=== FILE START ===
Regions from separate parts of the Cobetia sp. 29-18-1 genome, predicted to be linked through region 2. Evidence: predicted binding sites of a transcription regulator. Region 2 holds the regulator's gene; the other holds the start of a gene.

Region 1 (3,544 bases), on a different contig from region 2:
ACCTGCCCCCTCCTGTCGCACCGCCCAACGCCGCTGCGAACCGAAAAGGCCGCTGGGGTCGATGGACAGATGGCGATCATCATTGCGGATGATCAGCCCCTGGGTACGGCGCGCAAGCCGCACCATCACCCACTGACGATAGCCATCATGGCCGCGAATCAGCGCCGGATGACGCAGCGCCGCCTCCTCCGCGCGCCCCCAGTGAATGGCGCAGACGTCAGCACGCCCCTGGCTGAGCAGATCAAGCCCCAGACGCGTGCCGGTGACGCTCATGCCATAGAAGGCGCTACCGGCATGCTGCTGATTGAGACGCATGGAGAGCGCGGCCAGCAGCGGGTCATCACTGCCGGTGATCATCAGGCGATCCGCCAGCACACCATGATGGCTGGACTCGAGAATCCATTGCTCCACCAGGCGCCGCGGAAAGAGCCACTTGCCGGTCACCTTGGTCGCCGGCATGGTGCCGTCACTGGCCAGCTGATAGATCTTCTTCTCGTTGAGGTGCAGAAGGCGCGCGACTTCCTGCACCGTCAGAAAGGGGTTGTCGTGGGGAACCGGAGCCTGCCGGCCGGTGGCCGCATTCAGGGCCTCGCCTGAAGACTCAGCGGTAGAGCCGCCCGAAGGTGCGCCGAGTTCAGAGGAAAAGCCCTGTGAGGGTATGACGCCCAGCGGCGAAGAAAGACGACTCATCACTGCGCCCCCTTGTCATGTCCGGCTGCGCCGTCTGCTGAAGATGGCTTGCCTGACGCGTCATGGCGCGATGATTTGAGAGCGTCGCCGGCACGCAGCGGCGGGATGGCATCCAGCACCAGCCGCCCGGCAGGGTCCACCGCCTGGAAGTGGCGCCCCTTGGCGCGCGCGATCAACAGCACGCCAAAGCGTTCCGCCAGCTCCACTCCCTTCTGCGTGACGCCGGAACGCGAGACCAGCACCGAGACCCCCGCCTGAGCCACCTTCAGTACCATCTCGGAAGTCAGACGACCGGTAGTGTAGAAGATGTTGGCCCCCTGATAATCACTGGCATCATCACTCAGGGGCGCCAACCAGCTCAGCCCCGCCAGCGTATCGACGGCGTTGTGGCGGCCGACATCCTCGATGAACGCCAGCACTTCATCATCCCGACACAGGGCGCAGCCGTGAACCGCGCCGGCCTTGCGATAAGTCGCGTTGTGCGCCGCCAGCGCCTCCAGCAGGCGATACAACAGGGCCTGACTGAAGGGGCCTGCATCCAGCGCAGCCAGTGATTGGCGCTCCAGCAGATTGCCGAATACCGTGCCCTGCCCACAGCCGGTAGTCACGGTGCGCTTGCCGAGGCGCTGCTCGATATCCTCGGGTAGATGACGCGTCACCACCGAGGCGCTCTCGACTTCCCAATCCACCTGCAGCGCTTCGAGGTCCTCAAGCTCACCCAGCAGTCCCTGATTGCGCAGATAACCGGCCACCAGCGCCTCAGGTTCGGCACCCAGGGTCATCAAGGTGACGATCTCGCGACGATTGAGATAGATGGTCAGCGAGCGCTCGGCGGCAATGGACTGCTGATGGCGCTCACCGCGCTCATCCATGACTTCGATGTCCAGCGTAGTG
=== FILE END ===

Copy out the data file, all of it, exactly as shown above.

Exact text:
Regions from separate parts of the Cobetia sp. 29-18-1 genome, predicted to be linked through region 2. Evidence: predicted binding sites of a transcription regulator. Region 2 holds the regulator's gene; the other holds the start of a gene.

Region 1 (3,544 bases), on a different contig from region 2:
ACCTGCCCCCTCCTGTCGCACCGCCCAACGCCGCTGCGAACCGAAAAGGCCGCTGGGGTCGATGGACAGATGGCGATCATCATTGCGGATGATCAGCCCCTGGGTACGGCGCGCAAGCCGCACCATCACCCACTGACGATAGCCATCATGGCCGCGAATCAGCGCCGGATGACGCAGCGCCGCCTCCTCCGCGCGCCCCCAGTGAATGGCGCAGACGTCAGCACGCCCCTGGCTGAGCAGATCAAGCCCCAGACGCGTGCCGGTGACGCTCATGCCATAGAAGGCGCTACCGGCATGCTGCTGATTGAGACGCATGGAGAGCGCGGCCAGCAGCGGGTCATCACTGCCGGTGATCATCAGGCGATCCGCCAGCACACCATGATGGCTGGACTCGAGAATCCATTGCTCCACCAGGCGCCGCGGAAAGAGCCACTTGCCGGTCACCTTGGTCGCCGGCATGGTGCCGTCACTGGCCAGCTGATAGATCTTCTTCTCGTTGAGGTGCAGAAGGCGCGCGACTTCCTGCACCGTCAGAAAGGGGTTGTCGTGGGGAACCGGAGCCTGCCGGCCGGTGGCCGCATTCAGGGCCTCGCCTGAAGACTCAGCGGTAGAGCCGCCCGAAGGTGCGCCGAGTTCAGAGGAAAAGCCCTGTGAGGGTATGACGCCCAGCGGCGAAGAAAGACGACTCATCACTGCGCCCCCTTGTCATGTCCGGCTGCGCCGTCTGCTGAAGATGGCTTGCCTGACGCGTCATGGCGCGATGATTTGAGAGCGTCGCCGGCACGCAGCGGCGGGATGGCATCCAGCACCAGCCGCCCGGCAGGGTCCACCGCCTGGAAGTGGCGCCCCTTGGCGCGCGCGATCAACAGCACGCCAAAGCGTTCCGCCAGCTCCACTCCCTTCTGCGTGACGCCGGAACGCGAGACCAGCACCGAGACCCCCGCCTGAGCCACCTTCAGTACCATCTCGGAAGTCAGACGACCGGTAGTGTAGAAGATGTTGGCCCCCTGATAATCACTGGCATCATCACTCAGGGGCGCCAACCAGCTCAGCCCCGCCAGCGTATCGACGGCGTTGTGGCGGCCGACATCCTCGATGAACGCCAGCACTTCATCATCCCGACACAGGGCGCAGCCGTGAACCGCGCCGGCCTTGCGATAAGTCGCGTTGTGCGCCGCCAGCGCCTCCAGCAGGCGATACAACAGGGCCTGACTGAAGGGGCCTGCATCCAGCGCAGCCAGTGATTGGCGCTCCAGCAGATTGCCGAATACCGTGCCCTGCCCACAGCCGGTAGTCACGGTGCGCTTGCCGAGGCGCTGCTCGATATCCTCGGGTAGATGACGCGTCACCACCGAGGCGCTCTCGACTTCCCAATCCACCTGCAGCGCTTCGAGGTCCTCAAGCTCACCCAGCAGTCCCTGATTGCGCAGATAACCGGCCACCAGCGCCTCAGGTTCGGCACCCAGGGTCATCAAGGTGACGATCTCGCGACGATTGAGATAGATGGTCAGCGAGCGCTCGGCGGCAATGGACTGCTGATGGCGCTCACCGCGCTCATCCATGACTTCGATGTCCAGCGTAGTG